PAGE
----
Once again, another wave of Covid-19 infections is up in Uganda. Covid-19 has posed real challenges for both human lives and businesses in the country.
Any businesses that depend on physical access to customers or deliver solutions that require physical contact with customers are affected in one way or another.
As health authorities are working to contain the spread, our experience with the pandemic has delivered some lessons for the economy – not all is bad. As businesses adapt, regroup, and re-imagine the post-Covid era, one of the few bright spots is how the pandemic is impacting Uganda’s continuing industrialization.
Before the crisis, Uganda’s trade balance was already on a declining path. Imports continue to exceed exports according to data from Bank of Uganda. As President Museveni articulated in several speeches, Uganda needed to urgently replace previously imported products with locally-manufactured ones – a policy known as import-substitution/ replacement.
In the past, he referred to the export of raw materials or unfinished products as donating jobs abroad. Likewise, the growth of domestic industry keeps jobs at home, increases reserve of foreign currency, stimulates innovation, and supports national independence in such areas as food, defense, industry and appropriate/ intermediate technologies.
This switch towards local solutions and the opportunities it presents is one area in which the pandemic delivered. The business of the Uganda Development Bank stands witness to this. Recapitalized to support import- substitution (and export-related production) with a government investment of nearly Shs 500 billion,
UDB saw manufacturing become the dominant center of growth, contributing more than 80 per cent in both output and tax, in contrast to other sectors that were losing jobs, expanding unemployment.
Entrepreneurs took advantage of the changing environment to produce essential goods and services including personal protective equipment (PPEs), masks and sanitizers as Covid presents opportunities for the revival of manufacturing.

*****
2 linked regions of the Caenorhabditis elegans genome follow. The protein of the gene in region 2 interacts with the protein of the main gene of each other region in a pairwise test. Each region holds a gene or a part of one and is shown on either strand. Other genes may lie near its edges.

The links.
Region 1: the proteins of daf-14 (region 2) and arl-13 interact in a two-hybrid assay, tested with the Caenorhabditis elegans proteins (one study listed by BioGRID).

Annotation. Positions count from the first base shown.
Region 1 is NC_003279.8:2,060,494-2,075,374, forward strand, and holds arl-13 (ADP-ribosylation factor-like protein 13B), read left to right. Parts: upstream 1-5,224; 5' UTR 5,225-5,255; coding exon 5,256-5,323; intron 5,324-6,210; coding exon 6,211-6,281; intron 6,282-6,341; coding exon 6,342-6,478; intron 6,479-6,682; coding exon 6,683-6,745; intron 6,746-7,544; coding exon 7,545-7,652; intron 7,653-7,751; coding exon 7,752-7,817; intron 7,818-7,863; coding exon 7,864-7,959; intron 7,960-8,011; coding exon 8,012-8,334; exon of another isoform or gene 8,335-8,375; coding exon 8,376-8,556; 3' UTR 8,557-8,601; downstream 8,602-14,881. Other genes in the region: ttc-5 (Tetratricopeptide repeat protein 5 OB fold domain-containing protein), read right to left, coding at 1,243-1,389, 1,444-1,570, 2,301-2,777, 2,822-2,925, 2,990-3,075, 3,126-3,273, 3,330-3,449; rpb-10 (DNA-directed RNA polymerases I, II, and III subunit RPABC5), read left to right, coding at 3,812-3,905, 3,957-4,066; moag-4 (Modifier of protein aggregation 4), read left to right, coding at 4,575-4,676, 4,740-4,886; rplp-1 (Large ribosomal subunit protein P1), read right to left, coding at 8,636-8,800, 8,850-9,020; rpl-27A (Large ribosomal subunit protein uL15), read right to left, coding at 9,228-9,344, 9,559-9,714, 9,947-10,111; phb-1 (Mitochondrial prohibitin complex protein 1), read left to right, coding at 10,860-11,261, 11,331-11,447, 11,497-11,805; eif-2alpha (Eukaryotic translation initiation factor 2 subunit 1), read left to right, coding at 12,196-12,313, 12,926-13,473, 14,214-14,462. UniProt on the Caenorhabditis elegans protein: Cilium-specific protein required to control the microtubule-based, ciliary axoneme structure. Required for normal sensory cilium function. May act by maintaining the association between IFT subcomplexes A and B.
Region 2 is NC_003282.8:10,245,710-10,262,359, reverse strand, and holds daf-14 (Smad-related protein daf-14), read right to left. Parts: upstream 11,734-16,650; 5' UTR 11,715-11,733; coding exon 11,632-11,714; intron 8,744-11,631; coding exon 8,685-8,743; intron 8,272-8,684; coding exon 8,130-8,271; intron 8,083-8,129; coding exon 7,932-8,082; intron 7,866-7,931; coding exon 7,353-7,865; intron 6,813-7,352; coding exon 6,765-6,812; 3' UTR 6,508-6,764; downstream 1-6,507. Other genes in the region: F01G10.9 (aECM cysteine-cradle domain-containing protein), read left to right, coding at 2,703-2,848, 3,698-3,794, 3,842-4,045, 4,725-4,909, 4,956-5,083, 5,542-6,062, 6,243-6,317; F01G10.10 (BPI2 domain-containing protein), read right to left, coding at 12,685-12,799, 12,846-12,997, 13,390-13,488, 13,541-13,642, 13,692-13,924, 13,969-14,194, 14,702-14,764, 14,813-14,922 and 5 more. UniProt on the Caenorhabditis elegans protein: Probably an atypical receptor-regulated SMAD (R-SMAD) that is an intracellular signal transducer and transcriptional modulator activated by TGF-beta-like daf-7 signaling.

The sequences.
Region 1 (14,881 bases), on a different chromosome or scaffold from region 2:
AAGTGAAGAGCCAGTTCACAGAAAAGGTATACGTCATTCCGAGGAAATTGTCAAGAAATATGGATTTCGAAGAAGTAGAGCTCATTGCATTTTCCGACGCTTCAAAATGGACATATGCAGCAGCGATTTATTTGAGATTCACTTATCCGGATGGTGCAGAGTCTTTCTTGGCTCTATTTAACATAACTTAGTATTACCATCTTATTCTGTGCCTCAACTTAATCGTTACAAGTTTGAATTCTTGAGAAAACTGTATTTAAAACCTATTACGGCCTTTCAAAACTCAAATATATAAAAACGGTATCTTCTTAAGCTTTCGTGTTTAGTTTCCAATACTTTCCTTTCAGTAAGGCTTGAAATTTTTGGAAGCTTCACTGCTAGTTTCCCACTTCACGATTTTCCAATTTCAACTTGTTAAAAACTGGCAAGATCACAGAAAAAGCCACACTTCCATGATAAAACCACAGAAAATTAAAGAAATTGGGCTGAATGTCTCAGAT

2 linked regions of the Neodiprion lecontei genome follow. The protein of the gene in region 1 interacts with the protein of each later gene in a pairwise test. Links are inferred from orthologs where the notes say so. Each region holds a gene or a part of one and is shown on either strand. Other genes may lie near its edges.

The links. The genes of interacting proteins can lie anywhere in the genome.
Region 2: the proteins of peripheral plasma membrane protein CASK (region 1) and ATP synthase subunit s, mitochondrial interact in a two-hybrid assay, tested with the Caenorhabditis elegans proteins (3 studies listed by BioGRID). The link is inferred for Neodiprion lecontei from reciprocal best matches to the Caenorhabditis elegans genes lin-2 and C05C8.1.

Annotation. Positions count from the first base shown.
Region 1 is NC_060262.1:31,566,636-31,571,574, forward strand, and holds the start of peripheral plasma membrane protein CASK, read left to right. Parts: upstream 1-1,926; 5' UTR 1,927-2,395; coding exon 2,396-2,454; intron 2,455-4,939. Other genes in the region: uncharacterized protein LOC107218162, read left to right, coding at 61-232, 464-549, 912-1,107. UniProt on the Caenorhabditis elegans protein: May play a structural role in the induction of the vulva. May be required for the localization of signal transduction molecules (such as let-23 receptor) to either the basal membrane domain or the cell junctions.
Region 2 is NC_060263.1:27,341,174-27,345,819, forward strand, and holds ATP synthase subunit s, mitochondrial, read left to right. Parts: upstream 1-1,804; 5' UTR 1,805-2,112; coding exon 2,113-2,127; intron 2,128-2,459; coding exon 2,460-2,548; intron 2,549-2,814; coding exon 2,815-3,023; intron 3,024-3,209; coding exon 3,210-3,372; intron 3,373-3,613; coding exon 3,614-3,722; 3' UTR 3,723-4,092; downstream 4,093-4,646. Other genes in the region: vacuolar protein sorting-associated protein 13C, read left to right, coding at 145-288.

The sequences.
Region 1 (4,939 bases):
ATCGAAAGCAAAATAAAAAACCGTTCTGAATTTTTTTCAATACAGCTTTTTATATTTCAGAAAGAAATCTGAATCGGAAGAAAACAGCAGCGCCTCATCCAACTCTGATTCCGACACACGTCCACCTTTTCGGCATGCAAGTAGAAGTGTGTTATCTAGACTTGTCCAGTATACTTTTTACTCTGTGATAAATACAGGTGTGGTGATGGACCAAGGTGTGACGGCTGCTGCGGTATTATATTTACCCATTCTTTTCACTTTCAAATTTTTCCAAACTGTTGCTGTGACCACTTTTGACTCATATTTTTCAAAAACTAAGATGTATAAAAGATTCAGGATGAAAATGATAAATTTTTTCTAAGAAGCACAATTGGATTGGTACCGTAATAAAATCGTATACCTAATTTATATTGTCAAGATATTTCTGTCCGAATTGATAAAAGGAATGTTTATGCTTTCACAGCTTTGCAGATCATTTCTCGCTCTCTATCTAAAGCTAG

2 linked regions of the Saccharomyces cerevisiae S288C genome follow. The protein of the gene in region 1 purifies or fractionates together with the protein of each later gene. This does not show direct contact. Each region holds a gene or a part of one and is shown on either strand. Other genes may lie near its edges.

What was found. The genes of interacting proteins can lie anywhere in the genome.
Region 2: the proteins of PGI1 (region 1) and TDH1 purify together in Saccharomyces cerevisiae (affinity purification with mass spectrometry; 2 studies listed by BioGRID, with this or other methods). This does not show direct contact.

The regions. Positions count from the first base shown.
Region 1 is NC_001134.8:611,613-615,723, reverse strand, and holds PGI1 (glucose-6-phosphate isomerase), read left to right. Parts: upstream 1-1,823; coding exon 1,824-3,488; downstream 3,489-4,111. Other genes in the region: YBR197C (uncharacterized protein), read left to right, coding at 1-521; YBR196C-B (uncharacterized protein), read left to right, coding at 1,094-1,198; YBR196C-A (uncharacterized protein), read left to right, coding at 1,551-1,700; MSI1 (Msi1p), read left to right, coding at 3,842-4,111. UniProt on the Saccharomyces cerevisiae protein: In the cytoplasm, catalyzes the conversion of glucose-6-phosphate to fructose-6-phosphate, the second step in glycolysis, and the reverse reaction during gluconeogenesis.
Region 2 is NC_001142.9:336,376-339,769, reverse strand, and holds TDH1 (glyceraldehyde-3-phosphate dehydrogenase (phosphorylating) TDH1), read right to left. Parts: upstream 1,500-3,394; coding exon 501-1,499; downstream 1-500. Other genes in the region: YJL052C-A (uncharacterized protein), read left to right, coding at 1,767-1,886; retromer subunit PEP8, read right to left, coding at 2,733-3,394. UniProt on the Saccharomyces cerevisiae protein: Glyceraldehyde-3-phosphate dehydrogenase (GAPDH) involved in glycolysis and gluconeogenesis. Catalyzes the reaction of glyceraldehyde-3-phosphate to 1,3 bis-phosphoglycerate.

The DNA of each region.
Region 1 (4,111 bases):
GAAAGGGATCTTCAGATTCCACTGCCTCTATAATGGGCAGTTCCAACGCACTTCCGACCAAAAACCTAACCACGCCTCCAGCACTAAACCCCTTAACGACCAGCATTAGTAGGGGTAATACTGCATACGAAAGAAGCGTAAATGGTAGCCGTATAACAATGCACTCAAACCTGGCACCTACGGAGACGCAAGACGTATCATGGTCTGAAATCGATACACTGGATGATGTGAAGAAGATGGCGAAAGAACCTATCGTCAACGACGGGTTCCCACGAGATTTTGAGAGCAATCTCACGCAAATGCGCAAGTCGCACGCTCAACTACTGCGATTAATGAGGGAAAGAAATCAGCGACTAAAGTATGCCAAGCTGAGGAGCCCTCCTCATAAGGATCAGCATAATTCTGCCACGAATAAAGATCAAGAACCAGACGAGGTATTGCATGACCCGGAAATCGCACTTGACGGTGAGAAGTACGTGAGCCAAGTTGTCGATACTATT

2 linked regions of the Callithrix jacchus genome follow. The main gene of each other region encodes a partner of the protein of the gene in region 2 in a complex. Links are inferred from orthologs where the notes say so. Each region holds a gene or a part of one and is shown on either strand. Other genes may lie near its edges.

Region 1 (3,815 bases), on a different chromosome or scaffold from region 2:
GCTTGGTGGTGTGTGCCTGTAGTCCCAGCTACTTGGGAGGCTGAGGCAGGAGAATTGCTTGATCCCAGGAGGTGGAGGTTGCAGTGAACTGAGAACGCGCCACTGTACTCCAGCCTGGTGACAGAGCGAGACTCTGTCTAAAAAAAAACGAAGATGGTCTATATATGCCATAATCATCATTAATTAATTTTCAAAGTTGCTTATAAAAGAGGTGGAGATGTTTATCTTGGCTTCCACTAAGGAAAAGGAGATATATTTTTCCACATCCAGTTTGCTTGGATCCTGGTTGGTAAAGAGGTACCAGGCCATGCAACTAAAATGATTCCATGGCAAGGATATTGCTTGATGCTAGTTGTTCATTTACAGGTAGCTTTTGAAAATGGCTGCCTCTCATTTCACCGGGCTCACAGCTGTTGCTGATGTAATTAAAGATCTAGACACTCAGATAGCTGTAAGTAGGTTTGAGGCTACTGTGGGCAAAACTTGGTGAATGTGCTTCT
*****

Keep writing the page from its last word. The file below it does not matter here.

But this is only half of the story. The Uganda industry sector continues to grow below its potential. It accounts for just 27.4 per cent of GDP (FY 2020/21), well below the 35 per cent threshold for countries aiming to achieve middle-income status. Several factors are responsible for this situation.
Two of them – the cost of doing business and access to long term finance stand out. UDB can help with the former but the reduction of the cost of business depends on the joint efforts by other stakeholders and these include reducing power tariffs, taxes, rental charges, and expanding infrastructure development among others.
So Covid-19 poses this question – how can more Ugandans (and other investors) move from areas such as trade and services to manufacturing?
How can local and foreign investors tap into Uganda’s vast natural resources (for agriculture, fisheries, and minerals including oil) to create vibrant value chains while delivering Made in Uganda manufactured products for the regional and international market?
UDB is a player here. It continues to support the growth of startups and to scale up existing firms in manufacturing primarily by providing affordable, long-term finance through various channels.
These include asset financing, project finance, farmer group lending, private equity investment, trade finance and term loans of up to 15 years. In addition, the bank offers an expanding array of non-financial services aimed at reducing the costs, lowering risks and sustainability for new and existing businesses.
The non-financial services include project preparation and business advisory services for the development of SMEs. Companies that the bank supports today go through a transparent process based on the bank’s credit policy. This requires entrepreneurs to prepare (legal documents along) conduct feasibility studies and businesses plans for their business.
In the coming years, we expect that the attractiveness of the industrial sector will bring more capital and innovation and continue to drive the economy beyond what was witnessed in 2020, despite the pandemic.
Achieving the desired import substitution and export-oriented production levels shall improve Uganda’s trade balance with the rise in exports and the country shall never lack essential commodities in case of another future global trade disruption.
But our future lies with tapping into our comparative advantage - emphasizing the production of goods that can be manufactured domestically at low costs compared to her trading partners in the region and beyond.
The launch of the Industrial Policy 2020 and government commitment to support the sector through increased investment in UDB is a call for more Ugandans to join. The call is for industrialization of Uganda.
The author is an economist with the Uganda Development Bank.